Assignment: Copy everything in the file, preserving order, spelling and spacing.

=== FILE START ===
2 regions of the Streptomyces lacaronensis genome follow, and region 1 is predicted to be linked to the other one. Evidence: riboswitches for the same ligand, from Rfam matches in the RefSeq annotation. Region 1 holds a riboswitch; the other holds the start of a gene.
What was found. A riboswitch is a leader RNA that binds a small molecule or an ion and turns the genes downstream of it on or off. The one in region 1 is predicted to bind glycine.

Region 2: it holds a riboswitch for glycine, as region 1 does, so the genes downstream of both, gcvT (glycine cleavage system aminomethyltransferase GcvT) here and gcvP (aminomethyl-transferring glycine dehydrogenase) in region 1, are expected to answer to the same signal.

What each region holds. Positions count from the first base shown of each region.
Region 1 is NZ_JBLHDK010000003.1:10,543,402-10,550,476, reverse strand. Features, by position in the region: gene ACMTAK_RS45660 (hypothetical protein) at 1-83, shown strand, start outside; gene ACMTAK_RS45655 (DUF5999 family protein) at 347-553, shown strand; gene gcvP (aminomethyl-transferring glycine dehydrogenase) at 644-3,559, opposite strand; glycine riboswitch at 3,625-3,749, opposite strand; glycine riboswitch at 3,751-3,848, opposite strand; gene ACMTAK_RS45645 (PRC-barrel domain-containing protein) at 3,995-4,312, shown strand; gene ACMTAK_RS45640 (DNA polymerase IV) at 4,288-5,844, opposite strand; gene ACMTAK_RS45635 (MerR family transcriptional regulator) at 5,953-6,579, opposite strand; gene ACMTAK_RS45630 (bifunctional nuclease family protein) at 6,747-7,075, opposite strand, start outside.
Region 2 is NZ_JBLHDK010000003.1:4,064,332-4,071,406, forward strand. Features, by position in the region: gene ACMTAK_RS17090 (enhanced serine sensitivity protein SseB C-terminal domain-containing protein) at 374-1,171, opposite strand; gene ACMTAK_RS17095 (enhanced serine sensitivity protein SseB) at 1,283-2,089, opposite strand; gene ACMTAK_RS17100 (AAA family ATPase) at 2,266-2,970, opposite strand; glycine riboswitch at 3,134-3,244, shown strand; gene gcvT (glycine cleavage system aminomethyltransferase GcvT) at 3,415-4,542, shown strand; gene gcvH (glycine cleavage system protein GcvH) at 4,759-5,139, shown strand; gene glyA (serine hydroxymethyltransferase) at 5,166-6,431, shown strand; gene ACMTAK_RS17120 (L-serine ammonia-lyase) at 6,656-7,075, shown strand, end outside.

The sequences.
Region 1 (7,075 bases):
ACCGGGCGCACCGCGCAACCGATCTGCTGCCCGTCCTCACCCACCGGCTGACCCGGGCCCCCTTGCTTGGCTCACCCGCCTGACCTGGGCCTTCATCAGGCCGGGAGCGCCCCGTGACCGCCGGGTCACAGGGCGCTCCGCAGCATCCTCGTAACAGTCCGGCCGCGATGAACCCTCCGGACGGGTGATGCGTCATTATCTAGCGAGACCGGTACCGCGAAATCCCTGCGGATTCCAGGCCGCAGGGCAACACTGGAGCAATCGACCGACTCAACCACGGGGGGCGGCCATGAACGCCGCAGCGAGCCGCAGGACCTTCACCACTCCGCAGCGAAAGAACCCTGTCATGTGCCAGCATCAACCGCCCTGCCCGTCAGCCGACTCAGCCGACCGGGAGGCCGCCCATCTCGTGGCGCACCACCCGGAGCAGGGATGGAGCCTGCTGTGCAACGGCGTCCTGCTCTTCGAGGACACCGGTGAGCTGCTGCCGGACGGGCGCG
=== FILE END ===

2 regions of the Streptomyces lacaronensis genome follow, and region 1 is predicted to be linked to the other one. Evidence: riboswitches for the same ligand, from Rfam matches in the RefSeq annotation. Region 1 holds a riboswitch; the other holds the start of a gene.
What was found. A riboswitch is a leader RNA that binds a small molecule or an ion and turns the genes downstream of it on or off. The one in region 1 is predicted to bind glycine.

Region 2: it holds a riboswitch for glycine, as region 1 does, so the genes downstream of both, gcvT (glycine cleavage system aminomethyltransferase GcvT) here and gcvP (aminomethyl-transferring glycine dehydrogenase) in region 1, are expected to answer to the same signal.

What each region holds. Positions count from the first base shown of each region.
Region 1 is NZ_JBLHDK010000003.1:10,543,402-10,550,476, reverse strand. Features, by position in the region: gene ACMTAK_RS45660 (hypothetical protein) at 1-83, shown strand, start outside; gene ACMTAK_RS45655 (DUF5999 family protein) at 347-553, shown strand; gene gcvP (aminomethyl-transferring glycine dehydrogenase) at 644-3,559, opposite strand; glycine riboswitch at 3,625-3,749, opposite strand; glycine riboswitch at 3,751-3,848, opposite strand; gene ACMTAK_RS45645 (PRC-barrel domain-containing protein) at 3,995-4,312, shown strand; gene ACMTAK_RS45640 (DNA polymerase IV) at 4,288-5,844, opposite strand; gene ACMTAK_RS45635 (MerR family transcriptional regulator) at 5,953-6,579, opposite strand; gene ACMTAK_RS45630 (bifunctional nuclease family protein) at 6,747-7,075, opposite strand, start outside.
Region 2 is NZ_JBLHDK010000003.1:4,064,332-4,071,406, forward strand. Features, by position in the region: gene ACMTAK_RS17090 (enhanced serine sensitivity protein SseB C-terminal domain-containing protein) at 374-1,171, opposite strand; gene ACMTAK_RS17095 (enhanced serine sensitivity protein SseB) at 1,283-2,089, opposite strand; gene ACMTAK_RS17100 (AAA family ATPase) at 2,266-2,970, opposite strand; glycine riboswitch at 3,134-3,244, shown strand; gene gcvT (glycine cleavage system aminomethyltransferase GcvT) at 3,415-4,542, shown strand; gene gcvH (glycine cleavage system protein GcvH) at 4,759-5,139, shown strand; gene glyA (serine hydroxymethyltransferase) at 5,166-6,431, shown strand; gene ACMTAK_RS17120 (L-serine ammonia-lyase) at 6,656-7,075, shown strand, end outside.

The sequences.
Region 1 (7,075 bases):
ACCGGGCGCACCGCGCAACCGATCTGCTGCCCGTCCTCACCCACCGGCTGACCCGGGCCCCCTTGCTTGGCTCACCCGCCTGACCTGGGCCTTCATCAGGCCGGGAGCGCCCCGTGACCGCCGGGTCACAGGGCGCTCCGCAGCATCCTCGTAACAGTCCGGCCGCGATGAACCCTCCGGACGGGTGATGCGTCATTATCTAGCGAGACCGGTACCGCGAAATCCCTGCGGATTCCAGGCCGCAGGGCAACACTGGAGCAATCGACCGACTCAACCACGGGGGGCGGCCATGAACGCCGCAGCGAGCCGCAGGACCTTCACCACTCCGCAGCGAAAGAACCCTGTCATGTGCCAGCATCAACCGCCCTGCCCGTCAGCCGACTCAGCCGACCGGGAGGCCGCCCATCTCGTGGCGCACCACCCGGAGCAGGGATGGAGCCTGCTGTGCAACGGCGTCCTGCTCTTCGAGGACACCGGTGAGCTGCTGCCGGACGGGCGCG